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Pronunciation of Moroccan Arabic .................................................................................................... 162 Supplementary Grammar Lessons..................................................................................................... 166 More Useful Expressions....................................................................................................................176 Moroccan Holidays.............................................................................................................................178 Glossary of Verbs............................................................................................................................... 182


162 Moroccan Arabic

Pronunciation of Moroccan Arabic

made in general. Then we can use this knowledge in order to work on Arabic sounds.
Fricatives and Stops

Despite what you may think at first, it is indeed possible for you to learn how to pronounce the sounds of Moroccan Arabic. Learning to pronounce Arabic sounds correctly entails two things: first, becoming aware of how to make the different sounds and, second, practicing with a native speaker. This chapter will help you with the first task.

Understanding How Sounds Are Made Before we move directly into how to pronounce Arabic sounds, lets first understand how sounds are

Make the /s/ sound. Notice how air is being forced through the space between your tongue and the gum ridge in your mouth. When a sound is produced like this, by forcing air between some small opening, that sound is called a fricative. Make the /f/ sound. This sound is also a fricative, because in order to make it we must force air between our teeth and our bottom lip. Some sounds in English that are fricatives are: /s/, /z/, /sh/, /th/, /f/, /v/, and others. Now make the /t/ sound. Here, we are not forcing air through a small opening at a constant pressure, but rather we completely block the air flow for a moment, and then release the air stream in one big burst. A sound that is produced by blocking the air flow, and then releasing it, is called a stop. Make the /k/ sound. This is another stop because again, you will notice how we build up a lot of pressure with air, and then release it. Some stops in English are: /t/, /k/, /g/, /b/, /p/, and others. We can also categorize consonant sounds according to whether we use our voice box or not. Make the /s/ sound. While making the sound, hold your hand over your throat. Now make the /z/ sound, still holding your hand to your throat. Youll notice that with /s/, we dont use our voice box, but with /z/, our voice box vibrates. Sounds like /s/ are called voiceless, since we dont use our voice box. Sounds like /z/ are called voiced, since our voice box vibrates. Make the sound /t/. Is it voiceless or voiced? Now make the sound /d/. Voiceless or voiced? Lets look now at some of the difficult Arabic sounds, using what we know about sounds in general.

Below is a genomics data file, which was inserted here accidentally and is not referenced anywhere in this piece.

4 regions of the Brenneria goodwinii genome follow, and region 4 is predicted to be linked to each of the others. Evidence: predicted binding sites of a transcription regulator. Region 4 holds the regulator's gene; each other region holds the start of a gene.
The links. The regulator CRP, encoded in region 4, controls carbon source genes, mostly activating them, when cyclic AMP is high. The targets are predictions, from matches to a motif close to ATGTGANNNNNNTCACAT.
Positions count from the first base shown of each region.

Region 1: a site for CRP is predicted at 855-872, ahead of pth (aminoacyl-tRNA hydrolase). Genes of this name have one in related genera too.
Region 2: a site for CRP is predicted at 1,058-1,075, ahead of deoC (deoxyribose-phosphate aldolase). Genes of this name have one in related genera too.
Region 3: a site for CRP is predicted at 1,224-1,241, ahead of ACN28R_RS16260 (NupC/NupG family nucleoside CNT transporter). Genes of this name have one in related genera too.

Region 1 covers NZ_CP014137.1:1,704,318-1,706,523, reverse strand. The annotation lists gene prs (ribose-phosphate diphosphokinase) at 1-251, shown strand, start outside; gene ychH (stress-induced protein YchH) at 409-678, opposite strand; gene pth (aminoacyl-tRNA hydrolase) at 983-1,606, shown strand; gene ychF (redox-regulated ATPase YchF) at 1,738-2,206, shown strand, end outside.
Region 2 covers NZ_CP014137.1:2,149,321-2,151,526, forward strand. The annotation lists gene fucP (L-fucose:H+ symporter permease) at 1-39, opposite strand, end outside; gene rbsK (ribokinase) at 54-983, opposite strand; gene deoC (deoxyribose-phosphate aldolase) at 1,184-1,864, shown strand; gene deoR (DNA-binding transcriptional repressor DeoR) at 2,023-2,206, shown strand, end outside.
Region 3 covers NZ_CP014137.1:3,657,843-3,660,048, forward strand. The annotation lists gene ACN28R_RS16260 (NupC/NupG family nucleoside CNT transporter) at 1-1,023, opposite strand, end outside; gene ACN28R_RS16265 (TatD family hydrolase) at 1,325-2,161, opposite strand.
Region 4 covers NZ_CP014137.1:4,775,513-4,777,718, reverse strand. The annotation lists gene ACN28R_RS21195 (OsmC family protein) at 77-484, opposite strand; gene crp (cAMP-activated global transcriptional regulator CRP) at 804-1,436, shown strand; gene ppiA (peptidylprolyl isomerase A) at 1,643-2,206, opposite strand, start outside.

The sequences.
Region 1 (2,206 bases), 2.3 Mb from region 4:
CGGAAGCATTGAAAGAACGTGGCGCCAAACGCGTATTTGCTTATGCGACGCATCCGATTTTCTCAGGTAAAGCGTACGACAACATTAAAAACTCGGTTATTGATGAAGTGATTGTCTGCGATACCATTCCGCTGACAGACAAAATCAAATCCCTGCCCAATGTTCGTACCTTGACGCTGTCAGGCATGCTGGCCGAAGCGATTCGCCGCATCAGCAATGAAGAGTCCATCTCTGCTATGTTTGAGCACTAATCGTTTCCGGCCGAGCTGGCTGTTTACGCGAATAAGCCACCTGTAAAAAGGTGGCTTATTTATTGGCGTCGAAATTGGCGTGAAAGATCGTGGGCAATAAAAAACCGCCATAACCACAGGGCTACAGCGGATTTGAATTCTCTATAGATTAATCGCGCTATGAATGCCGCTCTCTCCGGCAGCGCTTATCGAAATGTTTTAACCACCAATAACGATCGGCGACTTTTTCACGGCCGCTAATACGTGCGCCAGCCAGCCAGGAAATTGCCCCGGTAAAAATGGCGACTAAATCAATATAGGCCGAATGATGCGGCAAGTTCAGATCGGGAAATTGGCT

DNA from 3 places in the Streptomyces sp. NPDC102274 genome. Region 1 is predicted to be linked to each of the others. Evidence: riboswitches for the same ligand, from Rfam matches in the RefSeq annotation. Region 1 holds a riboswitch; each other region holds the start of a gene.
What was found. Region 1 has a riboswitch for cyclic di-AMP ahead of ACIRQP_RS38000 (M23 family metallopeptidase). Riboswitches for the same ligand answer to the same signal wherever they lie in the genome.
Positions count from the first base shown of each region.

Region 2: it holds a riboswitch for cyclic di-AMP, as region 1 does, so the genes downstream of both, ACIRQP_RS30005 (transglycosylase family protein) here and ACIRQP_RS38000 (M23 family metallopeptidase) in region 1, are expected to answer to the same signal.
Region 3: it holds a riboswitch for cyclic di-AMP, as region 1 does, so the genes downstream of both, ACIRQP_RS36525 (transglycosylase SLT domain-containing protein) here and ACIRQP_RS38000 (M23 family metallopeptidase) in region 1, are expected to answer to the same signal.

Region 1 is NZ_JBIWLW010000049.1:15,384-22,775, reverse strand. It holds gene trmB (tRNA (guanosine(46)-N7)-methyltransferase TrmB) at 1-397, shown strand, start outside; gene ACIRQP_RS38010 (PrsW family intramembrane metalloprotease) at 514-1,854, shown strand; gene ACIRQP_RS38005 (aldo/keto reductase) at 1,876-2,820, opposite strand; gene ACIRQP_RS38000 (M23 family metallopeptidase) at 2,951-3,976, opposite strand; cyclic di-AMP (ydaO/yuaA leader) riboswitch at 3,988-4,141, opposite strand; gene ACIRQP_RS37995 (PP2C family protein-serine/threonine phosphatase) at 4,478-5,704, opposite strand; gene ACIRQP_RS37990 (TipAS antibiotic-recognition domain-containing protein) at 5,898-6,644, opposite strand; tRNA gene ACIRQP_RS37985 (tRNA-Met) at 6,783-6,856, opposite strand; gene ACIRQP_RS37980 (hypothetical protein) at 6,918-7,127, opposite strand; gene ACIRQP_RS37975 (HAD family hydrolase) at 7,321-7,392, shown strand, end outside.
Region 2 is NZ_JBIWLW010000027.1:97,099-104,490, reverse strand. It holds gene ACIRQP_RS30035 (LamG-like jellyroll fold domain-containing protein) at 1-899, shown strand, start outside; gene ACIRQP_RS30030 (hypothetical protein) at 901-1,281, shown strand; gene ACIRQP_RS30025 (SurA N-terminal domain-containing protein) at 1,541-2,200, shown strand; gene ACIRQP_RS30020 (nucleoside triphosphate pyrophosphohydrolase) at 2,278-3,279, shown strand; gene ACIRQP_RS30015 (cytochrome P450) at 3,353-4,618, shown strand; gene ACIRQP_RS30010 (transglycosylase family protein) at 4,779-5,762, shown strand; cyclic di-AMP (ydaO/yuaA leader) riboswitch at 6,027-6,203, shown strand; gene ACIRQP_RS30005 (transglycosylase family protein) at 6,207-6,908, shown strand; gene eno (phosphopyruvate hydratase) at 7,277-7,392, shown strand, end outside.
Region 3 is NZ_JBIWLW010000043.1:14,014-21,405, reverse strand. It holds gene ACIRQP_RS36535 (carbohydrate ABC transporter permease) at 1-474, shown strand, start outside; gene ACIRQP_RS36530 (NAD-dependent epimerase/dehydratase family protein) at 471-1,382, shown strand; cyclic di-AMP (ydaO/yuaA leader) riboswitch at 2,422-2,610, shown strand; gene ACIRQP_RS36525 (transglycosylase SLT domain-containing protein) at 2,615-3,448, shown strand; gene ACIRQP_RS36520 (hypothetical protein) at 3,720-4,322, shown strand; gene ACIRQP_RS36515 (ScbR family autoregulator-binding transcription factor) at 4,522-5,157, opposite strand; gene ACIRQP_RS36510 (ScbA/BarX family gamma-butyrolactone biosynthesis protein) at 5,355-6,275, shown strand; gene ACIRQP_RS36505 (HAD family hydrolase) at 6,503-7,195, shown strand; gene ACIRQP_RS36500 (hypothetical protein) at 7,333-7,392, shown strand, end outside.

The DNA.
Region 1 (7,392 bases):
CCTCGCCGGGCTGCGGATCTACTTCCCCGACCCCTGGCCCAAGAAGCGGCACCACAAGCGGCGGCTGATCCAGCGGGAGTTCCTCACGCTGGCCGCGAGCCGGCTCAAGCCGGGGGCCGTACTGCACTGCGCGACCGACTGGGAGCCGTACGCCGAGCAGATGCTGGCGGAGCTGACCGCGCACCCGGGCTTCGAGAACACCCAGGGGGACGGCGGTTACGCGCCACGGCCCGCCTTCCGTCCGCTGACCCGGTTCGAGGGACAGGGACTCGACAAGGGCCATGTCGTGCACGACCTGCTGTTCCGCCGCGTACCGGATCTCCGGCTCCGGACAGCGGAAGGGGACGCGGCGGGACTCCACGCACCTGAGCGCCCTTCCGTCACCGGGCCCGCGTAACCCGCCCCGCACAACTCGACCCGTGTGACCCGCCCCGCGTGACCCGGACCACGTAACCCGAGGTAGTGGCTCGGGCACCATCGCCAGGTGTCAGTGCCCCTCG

Voiced and Voiceless Sounds

Pronunciation of Non-English Consonants

The Sound q ( )

The q sound is similar to the k sound. Both are voiceless stops that are made by releasing air forcefully after completely blocking the air flow momentarily. The only difference is where in the throat the speaker blocks the air flow. The q sound will be made further back in the throat than the k sound. Try the following exercise. First, take a minute to become more familiar with your throat muscles. Open your mouth and say aah, as if you were at the doctors office. Your tongue should be flat in your mouth. Without raising your tongue, pull it back so that the base of your tongue closes off air by pulling back against the throat. At this point, you should not be able to breathe through your mouth, although it is wide open. Practice doing this first without making a sound. After performing this exercise several times, make a sound by releasing the air forcefully. The result will be the sound q.
The Sound x ( )

The sound x is a voiceless fricative formed around the same place as the sound q. It is found in many European languages: the Russian x, the Scottish pronunciation of loch, and the German ch as

The /t/ sound is voiceless and the /d/ sound is voiced. Both are stops.